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Asia Minute: Geothermal Power and Japan’s Hot Springs

Chi Tranter / Flickr
Chi Tranter / Flickr

Geothermal power has been part of the electricity grid for decades on Hawai‘i Island. In Japan, development of geothermal has been slow—but a recent move might speed things up. HPR’s Bill Dorman explains in today’s Asia Minute.

Hot springs are a vital part of Japan’s tourism industry.  Hotels and resorts are built around them….and onsen culture has been a traditional form of relaxation for a very long time.  Many of the people who run these resorts have been opposed to geothermal power projects---fearing that the quality and volume of their water might be affected by a nearby power plant.

Now there’s a policy for that.  Tokio Marine and Nichido Fire Insurance is now selling insurance to operators of geothermal plants that would pay for a technical survey to determine if a plant has any impact on a nearby hot spring.  Up to now, the operators of the hot springs have been on the hook for those studies…which can top a quarter of a million dollars.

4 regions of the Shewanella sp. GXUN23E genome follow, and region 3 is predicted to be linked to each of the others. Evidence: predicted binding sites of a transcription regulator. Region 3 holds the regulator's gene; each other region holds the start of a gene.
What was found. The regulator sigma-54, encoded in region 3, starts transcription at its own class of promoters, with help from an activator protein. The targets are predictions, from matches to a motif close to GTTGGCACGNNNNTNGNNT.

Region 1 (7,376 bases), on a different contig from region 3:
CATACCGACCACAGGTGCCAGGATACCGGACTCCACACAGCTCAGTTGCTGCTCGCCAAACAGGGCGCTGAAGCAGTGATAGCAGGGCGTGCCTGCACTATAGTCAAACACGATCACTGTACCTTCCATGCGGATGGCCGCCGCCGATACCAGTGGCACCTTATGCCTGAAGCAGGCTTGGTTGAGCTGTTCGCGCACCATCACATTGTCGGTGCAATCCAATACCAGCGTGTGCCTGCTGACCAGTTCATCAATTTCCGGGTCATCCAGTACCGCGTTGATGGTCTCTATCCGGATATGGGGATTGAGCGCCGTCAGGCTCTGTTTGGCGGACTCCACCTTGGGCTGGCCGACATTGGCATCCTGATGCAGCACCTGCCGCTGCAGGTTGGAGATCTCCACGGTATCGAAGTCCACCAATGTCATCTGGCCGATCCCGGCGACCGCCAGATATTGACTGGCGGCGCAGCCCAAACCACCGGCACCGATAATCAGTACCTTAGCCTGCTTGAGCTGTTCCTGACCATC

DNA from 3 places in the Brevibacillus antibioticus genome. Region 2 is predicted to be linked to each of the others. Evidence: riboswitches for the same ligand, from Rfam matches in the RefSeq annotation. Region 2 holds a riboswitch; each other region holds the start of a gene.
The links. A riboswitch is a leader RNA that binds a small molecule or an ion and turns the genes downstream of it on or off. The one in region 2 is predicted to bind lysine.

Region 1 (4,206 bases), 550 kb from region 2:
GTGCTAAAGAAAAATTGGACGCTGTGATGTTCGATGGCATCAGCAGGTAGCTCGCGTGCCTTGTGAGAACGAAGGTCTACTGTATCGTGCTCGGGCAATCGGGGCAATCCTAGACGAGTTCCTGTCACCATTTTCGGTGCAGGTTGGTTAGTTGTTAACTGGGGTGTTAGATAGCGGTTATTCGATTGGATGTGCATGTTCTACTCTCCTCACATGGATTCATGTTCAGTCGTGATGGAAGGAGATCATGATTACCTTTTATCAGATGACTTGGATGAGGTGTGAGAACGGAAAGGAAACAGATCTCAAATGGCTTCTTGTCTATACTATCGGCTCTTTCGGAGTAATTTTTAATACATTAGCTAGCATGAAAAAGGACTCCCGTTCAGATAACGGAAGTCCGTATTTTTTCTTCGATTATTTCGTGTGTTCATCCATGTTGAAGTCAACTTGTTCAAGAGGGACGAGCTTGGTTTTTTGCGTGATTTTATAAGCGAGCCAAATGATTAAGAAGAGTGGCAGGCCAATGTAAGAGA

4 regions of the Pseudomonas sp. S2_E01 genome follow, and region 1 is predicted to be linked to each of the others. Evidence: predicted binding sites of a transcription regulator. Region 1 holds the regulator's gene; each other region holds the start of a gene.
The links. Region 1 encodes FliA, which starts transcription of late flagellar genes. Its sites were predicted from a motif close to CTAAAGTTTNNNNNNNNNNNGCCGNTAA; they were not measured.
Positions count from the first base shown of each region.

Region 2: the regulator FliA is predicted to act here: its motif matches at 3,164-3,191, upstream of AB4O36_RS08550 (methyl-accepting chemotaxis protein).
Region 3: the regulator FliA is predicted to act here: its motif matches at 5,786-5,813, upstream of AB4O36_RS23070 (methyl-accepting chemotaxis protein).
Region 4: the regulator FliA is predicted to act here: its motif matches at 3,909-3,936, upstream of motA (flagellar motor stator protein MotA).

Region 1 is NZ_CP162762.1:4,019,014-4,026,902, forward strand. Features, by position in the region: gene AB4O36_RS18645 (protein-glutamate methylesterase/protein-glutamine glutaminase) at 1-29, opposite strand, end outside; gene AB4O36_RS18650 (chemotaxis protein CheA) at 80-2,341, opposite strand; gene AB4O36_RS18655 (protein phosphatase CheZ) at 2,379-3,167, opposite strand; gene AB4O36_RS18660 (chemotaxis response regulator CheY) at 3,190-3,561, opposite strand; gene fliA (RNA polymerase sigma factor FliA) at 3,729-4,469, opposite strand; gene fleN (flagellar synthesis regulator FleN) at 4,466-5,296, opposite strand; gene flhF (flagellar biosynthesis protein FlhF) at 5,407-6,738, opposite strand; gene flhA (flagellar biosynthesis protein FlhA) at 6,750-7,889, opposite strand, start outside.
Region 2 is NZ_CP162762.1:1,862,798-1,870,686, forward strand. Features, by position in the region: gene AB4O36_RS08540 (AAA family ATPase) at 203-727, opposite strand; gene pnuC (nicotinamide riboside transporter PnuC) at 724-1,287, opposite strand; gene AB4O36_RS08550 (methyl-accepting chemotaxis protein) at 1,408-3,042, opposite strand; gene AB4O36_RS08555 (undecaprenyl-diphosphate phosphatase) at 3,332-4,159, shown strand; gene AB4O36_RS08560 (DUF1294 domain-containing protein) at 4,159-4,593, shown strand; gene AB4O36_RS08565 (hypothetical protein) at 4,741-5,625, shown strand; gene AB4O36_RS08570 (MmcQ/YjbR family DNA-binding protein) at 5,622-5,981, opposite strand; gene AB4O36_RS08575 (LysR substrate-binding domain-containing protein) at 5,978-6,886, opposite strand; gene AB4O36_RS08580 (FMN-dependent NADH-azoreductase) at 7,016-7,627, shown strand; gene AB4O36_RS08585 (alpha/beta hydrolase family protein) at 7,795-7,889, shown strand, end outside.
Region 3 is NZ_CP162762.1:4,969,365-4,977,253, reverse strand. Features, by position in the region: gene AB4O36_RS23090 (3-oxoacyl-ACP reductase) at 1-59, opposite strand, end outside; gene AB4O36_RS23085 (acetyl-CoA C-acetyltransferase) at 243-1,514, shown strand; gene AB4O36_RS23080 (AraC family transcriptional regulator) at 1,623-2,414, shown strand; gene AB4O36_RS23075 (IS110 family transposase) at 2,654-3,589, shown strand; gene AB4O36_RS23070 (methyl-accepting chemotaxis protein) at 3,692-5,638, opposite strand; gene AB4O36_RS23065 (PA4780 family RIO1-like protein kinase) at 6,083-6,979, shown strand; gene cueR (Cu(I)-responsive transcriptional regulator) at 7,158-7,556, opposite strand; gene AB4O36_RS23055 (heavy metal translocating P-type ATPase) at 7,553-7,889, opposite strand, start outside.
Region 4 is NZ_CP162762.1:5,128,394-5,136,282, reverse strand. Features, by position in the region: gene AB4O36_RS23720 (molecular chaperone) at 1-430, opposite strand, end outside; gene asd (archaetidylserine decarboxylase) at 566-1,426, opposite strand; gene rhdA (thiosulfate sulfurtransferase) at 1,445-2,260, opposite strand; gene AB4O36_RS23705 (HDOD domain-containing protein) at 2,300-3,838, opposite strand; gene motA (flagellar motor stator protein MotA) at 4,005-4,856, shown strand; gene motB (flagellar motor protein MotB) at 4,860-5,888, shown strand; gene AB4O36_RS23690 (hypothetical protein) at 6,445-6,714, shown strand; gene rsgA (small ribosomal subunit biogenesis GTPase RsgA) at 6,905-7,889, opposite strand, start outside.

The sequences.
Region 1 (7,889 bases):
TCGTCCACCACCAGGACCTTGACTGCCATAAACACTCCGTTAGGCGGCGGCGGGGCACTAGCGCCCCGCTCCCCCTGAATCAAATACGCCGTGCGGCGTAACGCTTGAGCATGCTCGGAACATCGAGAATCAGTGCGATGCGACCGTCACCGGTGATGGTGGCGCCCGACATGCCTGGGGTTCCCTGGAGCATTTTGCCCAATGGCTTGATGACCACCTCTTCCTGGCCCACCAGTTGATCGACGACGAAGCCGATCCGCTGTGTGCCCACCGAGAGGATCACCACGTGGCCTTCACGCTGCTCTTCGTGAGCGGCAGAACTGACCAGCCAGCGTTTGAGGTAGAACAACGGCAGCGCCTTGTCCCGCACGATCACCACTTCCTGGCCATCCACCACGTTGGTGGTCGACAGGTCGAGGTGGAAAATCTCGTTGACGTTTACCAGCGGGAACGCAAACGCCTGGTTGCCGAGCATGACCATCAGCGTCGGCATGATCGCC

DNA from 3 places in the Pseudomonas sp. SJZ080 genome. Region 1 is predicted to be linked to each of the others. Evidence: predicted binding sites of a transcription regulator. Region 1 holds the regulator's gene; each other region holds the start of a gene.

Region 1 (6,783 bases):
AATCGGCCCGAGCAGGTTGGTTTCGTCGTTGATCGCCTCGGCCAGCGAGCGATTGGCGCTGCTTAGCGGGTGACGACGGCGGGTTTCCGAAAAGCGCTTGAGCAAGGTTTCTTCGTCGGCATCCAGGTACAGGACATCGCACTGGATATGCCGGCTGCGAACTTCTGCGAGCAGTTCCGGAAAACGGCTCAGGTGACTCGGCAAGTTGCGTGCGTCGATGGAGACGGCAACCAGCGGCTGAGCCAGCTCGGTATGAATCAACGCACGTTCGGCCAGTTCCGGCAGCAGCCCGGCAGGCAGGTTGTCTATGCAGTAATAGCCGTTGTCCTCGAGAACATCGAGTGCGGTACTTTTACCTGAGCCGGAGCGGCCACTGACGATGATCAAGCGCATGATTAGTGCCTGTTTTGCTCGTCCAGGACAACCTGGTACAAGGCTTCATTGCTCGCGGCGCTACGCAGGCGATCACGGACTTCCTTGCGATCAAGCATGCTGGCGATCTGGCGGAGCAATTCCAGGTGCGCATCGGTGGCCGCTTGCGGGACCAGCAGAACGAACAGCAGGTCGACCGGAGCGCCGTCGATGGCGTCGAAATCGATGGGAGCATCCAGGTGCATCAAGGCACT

Four years ago, Japan’s government eased some rules to allow geothermal power in protected national parks…as the country explores its energy options beyond nuclear power following the 2011 disaster at the Fukushima nuclear plant.  Just last year Japan re-opened its first nuclear power plant since that crisis…..and today only two of the country’s 42 nuclear plants are in operation.  Nuclear power once supplied about 30% of the country’s electricity needs….but a return to wide use of nuclear energy faces stiff public opposition.

Bill Dorman has been the news director at Hawaiʻi Public Radio since 2011.
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